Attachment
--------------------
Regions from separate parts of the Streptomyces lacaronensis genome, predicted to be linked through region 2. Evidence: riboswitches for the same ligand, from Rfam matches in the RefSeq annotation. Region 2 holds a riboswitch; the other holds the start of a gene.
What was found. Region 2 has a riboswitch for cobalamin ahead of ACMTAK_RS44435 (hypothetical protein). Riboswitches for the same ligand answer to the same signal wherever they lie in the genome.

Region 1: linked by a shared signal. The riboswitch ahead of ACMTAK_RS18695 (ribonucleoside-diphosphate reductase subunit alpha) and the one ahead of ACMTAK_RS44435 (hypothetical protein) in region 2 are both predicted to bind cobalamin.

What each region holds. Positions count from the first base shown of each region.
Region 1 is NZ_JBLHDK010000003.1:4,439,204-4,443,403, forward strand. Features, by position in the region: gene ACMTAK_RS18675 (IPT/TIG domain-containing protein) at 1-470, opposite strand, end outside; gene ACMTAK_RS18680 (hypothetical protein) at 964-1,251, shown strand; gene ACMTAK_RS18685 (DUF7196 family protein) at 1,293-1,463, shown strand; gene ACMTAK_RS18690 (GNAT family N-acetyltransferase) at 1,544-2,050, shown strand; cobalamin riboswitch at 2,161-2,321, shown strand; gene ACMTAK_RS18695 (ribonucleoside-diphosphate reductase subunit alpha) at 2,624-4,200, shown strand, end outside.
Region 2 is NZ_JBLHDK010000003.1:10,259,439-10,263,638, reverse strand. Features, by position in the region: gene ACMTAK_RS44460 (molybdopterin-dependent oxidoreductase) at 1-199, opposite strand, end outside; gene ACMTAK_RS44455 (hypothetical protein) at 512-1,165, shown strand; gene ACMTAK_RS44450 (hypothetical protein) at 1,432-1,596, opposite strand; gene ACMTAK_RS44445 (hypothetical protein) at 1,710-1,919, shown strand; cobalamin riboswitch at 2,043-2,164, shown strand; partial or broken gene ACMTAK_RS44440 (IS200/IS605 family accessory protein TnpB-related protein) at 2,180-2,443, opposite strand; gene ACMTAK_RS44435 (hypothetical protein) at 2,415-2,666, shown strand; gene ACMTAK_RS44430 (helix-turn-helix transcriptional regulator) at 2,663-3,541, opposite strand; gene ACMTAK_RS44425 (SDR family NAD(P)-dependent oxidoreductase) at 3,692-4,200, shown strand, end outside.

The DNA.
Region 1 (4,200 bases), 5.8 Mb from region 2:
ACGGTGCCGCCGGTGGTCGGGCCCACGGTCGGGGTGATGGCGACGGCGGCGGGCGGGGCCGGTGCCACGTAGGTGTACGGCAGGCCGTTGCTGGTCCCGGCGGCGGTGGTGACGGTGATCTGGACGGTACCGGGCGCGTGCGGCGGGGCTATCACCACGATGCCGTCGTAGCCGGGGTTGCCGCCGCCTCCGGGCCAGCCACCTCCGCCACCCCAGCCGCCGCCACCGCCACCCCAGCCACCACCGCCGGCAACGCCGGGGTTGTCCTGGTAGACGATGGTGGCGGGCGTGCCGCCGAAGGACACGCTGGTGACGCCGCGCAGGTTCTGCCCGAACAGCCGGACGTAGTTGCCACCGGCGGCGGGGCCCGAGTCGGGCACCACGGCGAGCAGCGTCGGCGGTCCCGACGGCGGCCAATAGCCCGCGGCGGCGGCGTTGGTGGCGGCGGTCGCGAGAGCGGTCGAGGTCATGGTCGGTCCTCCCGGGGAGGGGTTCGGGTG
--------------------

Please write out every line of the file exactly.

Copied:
Regions from separate parts of the Streptomyces lacaronensis genome, predicted to be linked through region 2. Evidence: riboswitches for the same ligand, from Rfam matches in the RefSeq annotation. Region 2 holds a riboswitch; the other holds the start of a gene.
What was found. Region 2 has a riboswitch for cobalamin ahead of ACMTAK_RS44435 (hypothetical protein). Riboswitches for the same ligand answer to the same signal wherever they lie in the genome.

Region 1: linked by a shared signal. The riboswitch ahead of ACMTAK_RS18695 (ribonucleoside-diphosphate reductase subunit alpha) and the one ahead of ACMTAK_RS44435 (hypothetical protein) in region 2 are both predicted to bind cobalamin.

What each region holds. Positions count from the first base shown of each region.
Region 1 is NZ_JBLHDK010000003.1:4,439,204-4,443,403, forward strand. Features, by position in the region: gene ACMTAK_RS18675 (IPT/TIG domain-containing protein) at 1-470, opposite strand, end outside; gene ACMTAK_RS18680 (hypothetical protein) at 964-1,251, shown strand; gene ACMTAK_RS18685 (DUF7196 family protein) at 1,293-1,463, shown strand; gene ACMTAK_RS18690 (GNAT family N-acetyltransferase) at 1,544-2,050, shown strand; cobalamin riboswitch at 2,161-2,321, shown strand; gene ACMTAK_RS18695 (ribonucleoside-diphosphate reductase subunit alpha) at 2,624-4,200, shown strand, end outside.
Region 2 is NZ_JBLHDK010000003.1:10,259,439-10,263,638, reverse strand. Features, by position in the region: gene ACMTAK_RS44460 (molybdopterin-dependent oxidoreductase) at 1-199, opposite strand, end outside; gene ACMTAK_RS44455 (hypothetical protein) at 512-1,165, shown strand; gene ACMTAK_RS44450 (hypothetical protein) at 1,432-1,596, opposite strand; gene ACMTAK_RS44445 (hypothetical protein) at 1,710-1,919, shown strand; cobalamin riboswitch at 2,043-2,164, shown strand; partial or broken gene ACMTAK_RS44440 (IS200/IS605 family accessory protein TnpB-related protein) at 2,180-2,443, opposite strand; gene ACMTAK_RS44435 (hypothetical protein) at 2,415-2,666, shown strand; gene ACMTAK_RS44430 (helix-turn-helix transcriptional regulator) at 2,663-3,541, opposite strand; gene ACMTAK_RS44425 (SDR family NAD(P)-dependent oxidoreductase) at 3,692-4,200, shown strand, end outside.

The DNA.
Region 1 (4,200 bases), 5.8 Mb from region 2:
ACGGTGCCGCCGGTGGTCGGGCCCACGGTCGGGGTGATGGCGACGGCGGCGGGCGGGGCCGGTGCCACGTAGGTGTACGGCAGGCCGTTGCTGGTCCCGGCGGCGGTGGTGACGGTGATCTGGACGGTACCGGGCGCGTGCGGCGGGGCTATCACCACGATGCCGTCGTAGCCGGGGTTGCCGCCGCCTCCGGGCCAGCCACCTCCGCCACCCCAGCCGCCGCCACCGCCACCCCAGCCACCACCGCCGGCAACGCCGGGGTTGTCCTGGTAGACGATGGTGGCGGGCGTGCCGCCGAAGGACACGCTGGTGACGCCGCGCAGGTTCTGCCCGAACAGCCGGACGTAGTTGCCACCGGCGGCGGGGCCCGAGTCGGGCACCACGGCGAGCAGCGTCGGCGGTCCCGACGGCGGCCAATAGCCCGCGGCGGCGGCGTTGGTGGCGGCGGTCGCGAGAGCGGTCGAGGTCATGGTCGGTCCTCCCGGGGAGGGGTTCGGGTG